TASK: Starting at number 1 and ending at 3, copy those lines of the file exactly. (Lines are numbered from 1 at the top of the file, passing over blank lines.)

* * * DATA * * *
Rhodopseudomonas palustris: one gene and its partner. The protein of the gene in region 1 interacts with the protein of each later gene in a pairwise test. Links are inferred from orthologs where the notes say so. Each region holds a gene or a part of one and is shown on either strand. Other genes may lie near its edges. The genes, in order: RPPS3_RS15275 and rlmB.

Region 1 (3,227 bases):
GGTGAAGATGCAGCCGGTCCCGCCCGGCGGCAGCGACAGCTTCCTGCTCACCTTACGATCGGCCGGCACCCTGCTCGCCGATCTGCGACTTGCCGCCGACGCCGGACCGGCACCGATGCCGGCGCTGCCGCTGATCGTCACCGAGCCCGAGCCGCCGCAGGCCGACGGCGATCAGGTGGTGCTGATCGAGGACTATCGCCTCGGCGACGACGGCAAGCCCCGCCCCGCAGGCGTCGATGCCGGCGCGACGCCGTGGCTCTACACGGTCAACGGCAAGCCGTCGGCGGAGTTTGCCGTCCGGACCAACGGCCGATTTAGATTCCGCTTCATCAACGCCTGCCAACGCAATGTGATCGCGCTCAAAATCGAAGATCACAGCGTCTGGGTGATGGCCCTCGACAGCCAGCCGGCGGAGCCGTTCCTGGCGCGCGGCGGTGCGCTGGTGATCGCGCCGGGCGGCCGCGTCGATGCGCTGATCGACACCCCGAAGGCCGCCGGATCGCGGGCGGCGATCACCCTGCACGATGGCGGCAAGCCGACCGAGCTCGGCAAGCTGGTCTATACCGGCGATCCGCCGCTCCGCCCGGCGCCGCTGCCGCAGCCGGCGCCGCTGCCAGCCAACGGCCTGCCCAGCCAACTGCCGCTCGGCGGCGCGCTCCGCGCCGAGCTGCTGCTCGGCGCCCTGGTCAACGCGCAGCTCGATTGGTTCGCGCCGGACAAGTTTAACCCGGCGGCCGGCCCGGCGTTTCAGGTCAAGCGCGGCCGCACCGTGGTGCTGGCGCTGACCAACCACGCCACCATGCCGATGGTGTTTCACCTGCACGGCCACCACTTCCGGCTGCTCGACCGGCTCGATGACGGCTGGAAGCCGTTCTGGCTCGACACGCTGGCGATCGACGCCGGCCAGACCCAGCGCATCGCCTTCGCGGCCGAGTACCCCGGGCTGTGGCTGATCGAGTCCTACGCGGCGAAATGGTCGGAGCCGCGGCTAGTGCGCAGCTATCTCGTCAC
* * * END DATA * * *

Rhodopseudomonas palustris: one gene and its partner. The protein of the gene in region 1 interacts with the protein of each later gene in a pairwise test. Links are inferred from orthologs where the notes say so. Each region holds a gene or a part of one and is shown on either strand. Other genes may lie near its edges. The genes, in order: RPPS3_RS15275 and rlmB.

Region 1 (3,227 bases):
GGTGAAGATGCAGCCGGTCCCGCCCGGCGGCAGCGACAGCTTCCTGCTCACCTTACGATCGGCCGGCACCCTGCTCGCCGATCTGCGACTTGCCGCCGACGCCGGACCGGCACCGATGCCGGCGCTGCCGCTGATCGTCACCGAGCCCGAGCCGCCGCAGGCCGACGGCGATCAGGTGGTGCTGATCGAGGACTATCGCCTCGGCGACGACGGCAAGCCCCGCCCCGCAGGCGTCGATGCCGGCGCGACGCCGTGGCTCTACACGGTCAACGGCAAGCCGTCGGCGGAGTTTGCCGTCCGGACCAACGGCCGATTTAGATTCCGCTTCATCAACGCCTGCCAACGCAATGTGATCGCGCTCAAAATCGAAGATCACAGCGTCTGGGTGATGGCCCTCGACAGCCAGCCGGCGGAGCCGTTCCTGGCGCGCGGCGGTGCGCTGGTGATCGCGCCGGGCGGCCGCGTCGATGCGCTGATCGACACCCCGAAGGCCGCCGGATCGCGGGCGGCGATCACCCTGCACGATGGCGGCAAGCCGACCGAGCTCGGCAAGCTGGTCTATACCGGCGATCCGCCGCTCCGCCCGGCGCCGCTGCCGCAGCCGGCGCCGCTGCCAGCCAACGGCCTGCCCAGCCAACTGCCGCTCGGCGGCGCGCTCCGCGCCGAGCTGCTGCTCGGCGCCCTGGTCAACGCGCAGCTCGATTGGTTCGCGCCGGACAAGTTTAACCCGGCGGCCGGCCCGGCGTTTCAGGTCAAGCGCGGCCGCACCGTGGTGCTGGCGCTGACCAACCACGCCACCATGCCGATGGTGTTTCACCTGCACGGCCACCACTTCCGGCTGCTCGACCGGCTCGATGACGGCTGGAAGCCGTTCTGGCTCGACACGCTGGCGATCGACGCCGGCCAGACCCAGCGCATCGCCTTCGCGGCCGAGTACCCCGGGCTGTGGCTGATCGAGTCCTACGCGGCGAAATGGTCGGAGCCGCGGCTAGTGCGCAGCTATCTCGTCAC